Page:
I use a In Reach device from Delorme satellite communicator. Has proven to be very handy but costs even when not in use.

I have enough tools to fix a broken chain, flat tires, spare levers, spare shifter, miscellaneous nuts and bolts, tie straps, duct tape, grip wire, electrical tape, wrenches, Allen keys, Philips screw driver, solid medical kit, fire starter, flash light, tow strap, extra snacks, water. I'm always prepared for way more then needed. Truth be told all of this stuff has come in handy in one way or another, rarely used on my own bike though. I've learned that small problems out there turn really big when your not well equipped. Also can destroy a ride really fast for you and your riding partners. Yes my bag is heavy but I have a hard time parting with anything out of it..

welcome to the club :thumbsup:

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boland
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Re: Safe, Secure on Trail, in Camp

Postby boland » Fri Jun 09, 2017 10:24 am

timbruce wrote:I use a In Reach device from Delorme satellite communicator. Has proven to be very handy but costs even when not in use.

I have enough tools to fix a broken chain, flat tires, spare levers, spare shifter, miscellaneous nuts and bolts, tie straps, duct tape, grip wire, electrical tape, wrenches, Allen keys, Philips screw driver, solid medical kit, fire starter, flash light, tow strap, extra snacks, water. I'm always prepared for way more then needed. Truth be told all of this stuff has come in handy in one way or another, rarely used on my own bike though. I've learned that small problems out there turn really big when your not well equipped. Also can destroy a ride really fast for you and your riding partners. Yes my bag is heavy but I have a hard time parting with anything out of it..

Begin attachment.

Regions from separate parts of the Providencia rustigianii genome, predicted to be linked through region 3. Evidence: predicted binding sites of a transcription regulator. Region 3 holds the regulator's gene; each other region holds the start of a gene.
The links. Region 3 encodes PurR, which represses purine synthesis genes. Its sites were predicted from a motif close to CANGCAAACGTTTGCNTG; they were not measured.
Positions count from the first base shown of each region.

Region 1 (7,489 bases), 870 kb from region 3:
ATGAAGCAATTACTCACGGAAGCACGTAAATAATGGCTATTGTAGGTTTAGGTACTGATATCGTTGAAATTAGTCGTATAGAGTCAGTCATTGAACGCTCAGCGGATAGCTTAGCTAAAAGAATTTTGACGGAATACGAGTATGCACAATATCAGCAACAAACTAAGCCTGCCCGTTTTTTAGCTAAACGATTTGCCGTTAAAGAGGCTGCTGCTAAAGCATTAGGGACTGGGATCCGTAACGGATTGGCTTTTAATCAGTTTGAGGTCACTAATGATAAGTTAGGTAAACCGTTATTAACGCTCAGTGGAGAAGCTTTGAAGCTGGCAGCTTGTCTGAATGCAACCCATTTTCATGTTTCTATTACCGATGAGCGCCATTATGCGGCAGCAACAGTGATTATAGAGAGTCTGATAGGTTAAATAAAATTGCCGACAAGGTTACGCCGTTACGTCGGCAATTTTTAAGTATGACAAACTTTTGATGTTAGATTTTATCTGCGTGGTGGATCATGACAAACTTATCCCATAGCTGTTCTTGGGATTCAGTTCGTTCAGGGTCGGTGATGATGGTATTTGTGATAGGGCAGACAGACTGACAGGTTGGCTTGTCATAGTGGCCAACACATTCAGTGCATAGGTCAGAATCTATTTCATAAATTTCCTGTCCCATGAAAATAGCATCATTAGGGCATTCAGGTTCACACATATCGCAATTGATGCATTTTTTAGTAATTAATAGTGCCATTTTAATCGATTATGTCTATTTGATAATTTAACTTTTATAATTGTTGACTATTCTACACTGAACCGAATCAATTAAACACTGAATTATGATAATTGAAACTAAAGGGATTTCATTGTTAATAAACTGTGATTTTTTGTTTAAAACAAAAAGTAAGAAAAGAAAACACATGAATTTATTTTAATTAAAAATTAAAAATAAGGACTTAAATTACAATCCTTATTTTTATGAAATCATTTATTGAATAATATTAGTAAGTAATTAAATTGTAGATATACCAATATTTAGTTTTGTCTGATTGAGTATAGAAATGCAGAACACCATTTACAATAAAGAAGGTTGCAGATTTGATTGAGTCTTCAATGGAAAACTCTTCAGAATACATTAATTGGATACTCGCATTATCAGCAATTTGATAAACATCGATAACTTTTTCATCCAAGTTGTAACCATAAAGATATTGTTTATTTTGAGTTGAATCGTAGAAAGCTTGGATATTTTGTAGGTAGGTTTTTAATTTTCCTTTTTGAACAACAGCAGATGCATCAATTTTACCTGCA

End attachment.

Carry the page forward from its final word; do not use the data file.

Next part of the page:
welcome to the club :thumbsup:


This is why I love riding with Tim "the rolling garage" Bruce :D :headbang:
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Re: Safe, Secure on Trail, in Camp

Postby RJHenry » Fri Jun 09, 2017 2:48 pm

boland wrote:
timbruce wrote:Truth be told all of this stuff has come in handy in one way or another, rarely used on my own bike though. I've learned that small problems out there turn really big when your not well equipped. Also can destroy a ride really fast for you and your riding partners. Yes my bag is heavy but I have a hard time parting with anything out of it..

welcome to the club :thumbsup:


This is why I love riding with Tim "the rolling garage" Bruce :D :headbang:

1) Josh has a healthy level of opportunism... though some (who shall remain unnamed) have foregone routine maintenance in favour of trailside repair. Don't be like ***********!!! :thumbsup: